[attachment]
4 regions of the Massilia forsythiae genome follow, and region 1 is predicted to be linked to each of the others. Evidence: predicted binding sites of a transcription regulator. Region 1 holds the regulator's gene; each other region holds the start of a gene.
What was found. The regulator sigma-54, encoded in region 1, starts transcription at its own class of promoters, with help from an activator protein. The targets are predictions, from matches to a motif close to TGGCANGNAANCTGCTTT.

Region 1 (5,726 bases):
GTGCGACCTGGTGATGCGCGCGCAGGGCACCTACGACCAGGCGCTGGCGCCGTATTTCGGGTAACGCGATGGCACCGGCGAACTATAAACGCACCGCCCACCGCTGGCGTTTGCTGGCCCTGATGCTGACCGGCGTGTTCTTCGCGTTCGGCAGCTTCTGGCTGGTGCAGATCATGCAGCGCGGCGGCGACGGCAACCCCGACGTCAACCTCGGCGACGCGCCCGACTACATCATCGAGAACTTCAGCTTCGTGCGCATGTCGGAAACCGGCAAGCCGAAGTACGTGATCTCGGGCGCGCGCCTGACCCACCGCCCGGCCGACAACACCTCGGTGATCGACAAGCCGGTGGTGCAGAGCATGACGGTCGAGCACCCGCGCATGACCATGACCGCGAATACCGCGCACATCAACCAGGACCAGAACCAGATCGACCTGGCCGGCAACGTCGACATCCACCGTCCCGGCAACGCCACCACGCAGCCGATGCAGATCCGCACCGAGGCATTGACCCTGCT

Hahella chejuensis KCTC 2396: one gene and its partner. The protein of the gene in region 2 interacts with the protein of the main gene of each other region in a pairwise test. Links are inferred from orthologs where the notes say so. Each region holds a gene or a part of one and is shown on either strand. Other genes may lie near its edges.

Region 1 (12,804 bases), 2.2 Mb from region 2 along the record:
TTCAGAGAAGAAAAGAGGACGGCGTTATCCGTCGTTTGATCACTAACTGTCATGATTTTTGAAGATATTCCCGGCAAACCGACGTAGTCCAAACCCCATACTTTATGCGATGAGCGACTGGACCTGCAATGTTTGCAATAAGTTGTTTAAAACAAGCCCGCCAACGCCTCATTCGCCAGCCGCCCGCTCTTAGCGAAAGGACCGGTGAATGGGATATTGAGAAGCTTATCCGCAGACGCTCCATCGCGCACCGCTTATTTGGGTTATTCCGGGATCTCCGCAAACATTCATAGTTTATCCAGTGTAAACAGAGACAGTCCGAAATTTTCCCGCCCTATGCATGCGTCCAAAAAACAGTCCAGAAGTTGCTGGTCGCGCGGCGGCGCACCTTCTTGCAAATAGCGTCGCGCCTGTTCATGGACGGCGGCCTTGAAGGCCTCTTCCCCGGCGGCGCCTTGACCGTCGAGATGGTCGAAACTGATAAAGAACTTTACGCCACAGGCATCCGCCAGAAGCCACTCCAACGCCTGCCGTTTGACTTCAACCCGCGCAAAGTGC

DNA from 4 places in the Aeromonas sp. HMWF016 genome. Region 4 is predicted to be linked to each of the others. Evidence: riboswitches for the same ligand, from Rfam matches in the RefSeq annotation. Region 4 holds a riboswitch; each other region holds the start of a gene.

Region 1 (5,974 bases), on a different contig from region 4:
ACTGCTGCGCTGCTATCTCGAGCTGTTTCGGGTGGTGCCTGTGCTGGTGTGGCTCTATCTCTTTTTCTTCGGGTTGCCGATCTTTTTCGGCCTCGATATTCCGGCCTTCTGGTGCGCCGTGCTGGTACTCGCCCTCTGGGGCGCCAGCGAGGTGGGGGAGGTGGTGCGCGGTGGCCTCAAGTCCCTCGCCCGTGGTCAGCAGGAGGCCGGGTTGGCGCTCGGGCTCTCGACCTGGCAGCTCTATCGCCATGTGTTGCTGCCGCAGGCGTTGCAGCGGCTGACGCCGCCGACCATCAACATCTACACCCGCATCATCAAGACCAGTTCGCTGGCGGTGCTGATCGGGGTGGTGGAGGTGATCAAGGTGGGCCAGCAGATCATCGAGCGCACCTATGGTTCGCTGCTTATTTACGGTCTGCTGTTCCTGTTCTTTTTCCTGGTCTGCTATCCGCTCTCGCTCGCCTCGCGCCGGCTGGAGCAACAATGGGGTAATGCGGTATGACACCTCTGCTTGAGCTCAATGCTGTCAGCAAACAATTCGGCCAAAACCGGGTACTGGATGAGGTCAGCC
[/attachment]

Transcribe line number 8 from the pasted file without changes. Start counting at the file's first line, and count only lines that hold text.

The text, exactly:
DNA from 4 places in the Aeromonas sp. HMWF016 genome. Region 4 is predicted to be linked to each of the others. Evidence: riboswitches for the same ligand, from Rfam matches in the RefSeq annotation. Region 4 holds a riboswitch; each other region holds the start of a gene.